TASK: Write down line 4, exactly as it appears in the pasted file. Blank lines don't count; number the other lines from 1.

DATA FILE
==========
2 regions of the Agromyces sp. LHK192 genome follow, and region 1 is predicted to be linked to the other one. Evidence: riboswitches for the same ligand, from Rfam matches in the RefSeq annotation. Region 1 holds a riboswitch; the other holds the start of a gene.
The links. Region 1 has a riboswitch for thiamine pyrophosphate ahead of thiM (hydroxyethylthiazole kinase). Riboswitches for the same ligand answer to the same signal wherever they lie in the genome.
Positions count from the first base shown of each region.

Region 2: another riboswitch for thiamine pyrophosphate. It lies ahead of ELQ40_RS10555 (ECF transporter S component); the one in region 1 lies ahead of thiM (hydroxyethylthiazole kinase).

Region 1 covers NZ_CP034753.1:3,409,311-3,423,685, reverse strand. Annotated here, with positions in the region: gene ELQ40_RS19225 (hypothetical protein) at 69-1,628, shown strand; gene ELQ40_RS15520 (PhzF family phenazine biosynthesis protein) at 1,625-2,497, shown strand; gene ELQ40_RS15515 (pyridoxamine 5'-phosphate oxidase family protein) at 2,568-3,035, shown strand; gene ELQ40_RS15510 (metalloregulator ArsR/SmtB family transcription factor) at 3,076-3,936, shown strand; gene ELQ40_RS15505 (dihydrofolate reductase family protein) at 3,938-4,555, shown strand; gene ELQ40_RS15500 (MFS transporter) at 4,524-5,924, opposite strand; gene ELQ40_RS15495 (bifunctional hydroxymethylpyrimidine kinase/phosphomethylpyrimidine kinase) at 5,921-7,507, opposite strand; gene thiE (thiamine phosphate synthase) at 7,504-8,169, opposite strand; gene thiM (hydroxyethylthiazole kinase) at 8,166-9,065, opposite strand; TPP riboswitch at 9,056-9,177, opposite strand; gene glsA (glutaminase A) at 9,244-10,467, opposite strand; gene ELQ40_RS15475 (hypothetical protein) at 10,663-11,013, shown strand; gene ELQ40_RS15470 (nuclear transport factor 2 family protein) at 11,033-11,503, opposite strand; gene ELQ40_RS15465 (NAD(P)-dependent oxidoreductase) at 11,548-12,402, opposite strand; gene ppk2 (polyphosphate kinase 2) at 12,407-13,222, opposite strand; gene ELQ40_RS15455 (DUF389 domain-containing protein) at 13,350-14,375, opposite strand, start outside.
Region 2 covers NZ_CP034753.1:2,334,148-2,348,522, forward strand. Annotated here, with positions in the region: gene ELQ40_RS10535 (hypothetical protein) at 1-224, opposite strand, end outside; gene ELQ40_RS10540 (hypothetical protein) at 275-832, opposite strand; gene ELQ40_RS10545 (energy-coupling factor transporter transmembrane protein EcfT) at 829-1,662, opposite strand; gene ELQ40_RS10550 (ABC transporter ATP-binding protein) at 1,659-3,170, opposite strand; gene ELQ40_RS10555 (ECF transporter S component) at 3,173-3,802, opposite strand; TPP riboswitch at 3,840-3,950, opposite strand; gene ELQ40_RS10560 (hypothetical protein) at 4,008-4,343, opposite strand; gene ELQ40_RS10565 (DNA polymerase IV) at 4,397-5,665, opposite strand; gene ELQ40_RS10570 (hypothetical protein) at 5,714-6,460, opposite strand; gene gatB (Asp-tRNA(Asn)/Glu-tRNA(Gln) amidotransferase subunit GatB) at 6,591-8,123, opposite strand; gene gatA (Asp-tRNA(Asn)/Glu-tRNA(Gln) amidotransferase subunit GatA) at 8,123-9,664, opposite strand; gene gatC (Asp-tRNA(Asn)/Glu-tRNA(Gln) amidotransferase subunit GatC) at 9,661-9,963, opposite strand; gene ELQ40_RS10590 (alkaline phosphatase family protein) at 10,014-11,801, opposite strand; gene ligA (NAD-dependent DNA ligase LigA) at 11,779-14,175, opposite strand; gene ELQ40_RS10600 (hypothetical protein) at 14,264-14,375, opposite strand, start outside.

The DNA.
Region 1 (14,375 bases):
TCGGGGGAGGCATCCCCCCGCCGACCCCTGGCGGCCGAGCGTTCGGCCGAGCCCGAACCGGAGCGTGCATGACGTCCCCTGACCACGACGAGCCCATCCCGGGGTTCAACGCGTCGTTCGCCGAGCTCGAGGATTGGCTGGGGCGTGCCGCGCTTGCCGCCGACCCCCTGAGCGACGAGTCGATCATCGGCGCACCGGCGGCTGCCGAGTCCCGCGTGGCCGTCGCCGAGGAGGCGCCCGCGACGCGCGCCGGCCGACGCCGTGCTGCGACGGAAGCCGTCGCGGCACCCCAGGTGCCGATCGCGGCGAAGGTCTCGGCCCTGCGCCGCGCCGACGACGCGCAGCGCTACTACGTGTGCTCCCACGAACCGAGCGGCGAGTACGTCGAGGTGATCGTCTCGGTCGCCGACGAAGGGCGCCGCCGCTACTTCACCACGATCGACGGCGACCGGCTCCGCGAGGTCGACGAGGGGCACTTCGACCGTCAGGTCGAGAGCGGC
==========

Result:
Region 2: another riboswitch for thiamine pyrophosphate. It lies ahead of ELQ40_RS10555 (ECF transporter S component); the one in region 1 lies ahead of thiM (hydroxyethylthiazole kinase).